Shamima Begum refused return to UK

Deleted

Active member
On 13 February 2019, The Times' war correspondent Anthony Loyd found Begum at the al-Hawl refugee camp in Northern Syria, in what one newspaper described as "scoop of the decade".
When interviewed, Begum revealed that she was nine months pregnant and hoped to return to the UK to raise her child, but did not regret her decision to join ISIL.

Begum was interviewed by BBC correspondent Quentin Sommerville on 18 February. During the interview, Begum asked for forgiveness and claimed that she still supports "some British values". She said she was inspired to join ISIL by videos of fighters beheading hostages and also of "the good life" under the group. However, Sommerville noted that she continues to espouse the ISIL ideology and justify its atrocities. When asked about the Manchester Arena bombing, she claimed it was wrong to kill innocent people, but that ISIL deemed it justified as retaliation for the coalition bombing of ISIL-held areas. When questioned about the rape, enslavement and murder of Yazidi women, she claimed, "Shia do the same in Iraq".


Yep model citizen. The court of the land is probably looking to make an example out of her to prevent anything similar happening in the future. Is that a bad thing?
Answer the question Randy
 

Deleted

Active member
After having discussions with you in the past fella and then ultimately been banned from the board for a few months (that might be me putting two and two together and making five, that maybe true) then I'm unwilling to get into another discussion with you.

There isn't a right or wrong answer to the Begum question.

I'm not the one comparing pedophilia with fighting for a failed attempted state.
The direct and irrefutable comparison is a child has being coerced and brainwashed into doing something that they otherwise would not have done. You blame the adult in one scenario and the child in the other. Is that fair?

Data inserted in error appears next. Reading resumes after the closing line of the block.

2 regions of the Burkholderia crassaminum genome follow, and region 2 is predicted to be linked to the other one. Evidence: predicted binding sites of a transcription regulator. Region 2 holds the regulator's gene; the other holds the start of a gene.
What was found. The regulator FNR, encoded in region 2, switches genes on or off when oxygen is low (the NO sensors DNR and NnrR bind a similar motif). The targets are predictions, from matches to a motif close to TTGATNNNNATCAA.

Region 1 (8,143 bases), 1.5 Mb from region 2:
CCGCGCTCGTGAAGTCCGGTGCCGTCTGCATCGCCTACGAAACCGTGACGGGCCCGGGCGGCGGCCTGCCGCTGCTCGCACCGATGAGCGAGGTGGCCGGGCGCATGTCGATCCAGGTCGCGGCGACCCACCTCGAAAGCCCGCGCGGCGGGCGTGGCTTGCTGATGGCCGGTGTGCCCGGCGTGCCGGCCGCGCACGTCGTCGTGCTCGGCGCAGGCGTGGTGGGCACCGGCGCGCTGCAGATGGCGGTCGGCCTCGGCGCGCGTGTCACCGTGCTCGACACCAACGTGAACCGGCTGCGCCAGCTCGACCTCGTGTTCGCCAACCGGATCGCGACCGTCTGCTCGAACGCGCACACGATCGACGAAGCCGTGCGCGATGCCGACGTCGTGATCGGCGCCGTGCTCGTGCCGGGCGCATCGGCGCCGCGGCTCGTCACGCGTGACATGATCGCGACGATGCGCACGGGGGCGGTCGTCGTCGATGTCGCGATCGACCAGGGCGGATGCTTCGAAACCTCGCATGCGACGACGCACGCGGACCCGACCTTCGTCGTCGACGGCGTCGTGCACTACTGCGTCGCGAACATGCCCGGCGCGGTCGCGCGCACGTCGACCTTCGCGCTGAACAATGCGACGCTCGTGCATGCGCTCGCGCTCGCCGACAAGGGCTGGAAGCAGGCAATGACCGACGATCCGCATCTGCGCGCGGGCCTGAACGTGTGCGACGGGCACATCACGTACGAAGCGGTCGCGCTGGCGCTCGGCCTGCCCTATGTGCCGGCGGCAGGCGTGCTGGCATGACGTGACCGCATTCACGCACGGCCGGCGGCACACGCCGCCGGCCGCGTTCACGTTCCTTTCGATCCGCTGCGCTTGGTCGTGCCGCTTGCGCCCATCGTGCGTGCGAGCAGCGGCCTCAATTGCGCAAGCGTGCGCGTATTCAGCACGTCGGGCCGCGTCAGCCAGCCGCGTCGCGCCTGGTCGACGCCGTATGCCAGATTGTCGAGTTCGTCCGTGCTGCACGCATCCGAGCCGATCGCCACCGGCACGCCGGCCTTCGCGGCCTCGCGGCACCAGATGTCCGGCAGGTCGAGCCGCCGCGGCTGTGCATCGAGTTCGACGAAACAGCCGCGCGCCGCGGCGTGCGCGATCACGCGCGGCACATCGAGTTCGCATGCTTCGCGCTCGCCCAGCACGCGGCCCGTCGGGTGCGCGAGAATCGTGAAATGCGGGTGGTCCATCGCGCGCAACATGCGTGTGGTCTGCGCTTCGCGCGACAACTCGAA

Borobuddah

Well-known member
In my opinion it is ridiculous that the age of criminal responsibility is 10, the youngest in Europe.

However, in law she was a child when she went and can be legitimately considered to have been the subject of child exploitation .
 

Deleted

Active member
I did. Keep up. 😉

Where's this proof that she was groomed?
Her lawyer provided it to the court. BBC
The direct and irrefutable comparison is a child has being coerced and brainwashed into doing something that they otherwise would not have done. You blame the adult in one scenario and the child in the other. Is that fair?
Come on Randy, what's the difference?
 

coluka

Well-known member
In my opinion it is ridiculous that the age of criminal responsibility is 10, the youngest in Europe.

However, in law she was a child when she went and can be legitimately considered to have been the subject of child exploitation .
I agree (mostly), but as I have said, courts always take account of a persons capacity, age and many other factors and they will do so again with her appeal I am sure. This case is far from decided.
 

Colin Warnek

Well-known member
Or the way her community are treat here perhaps?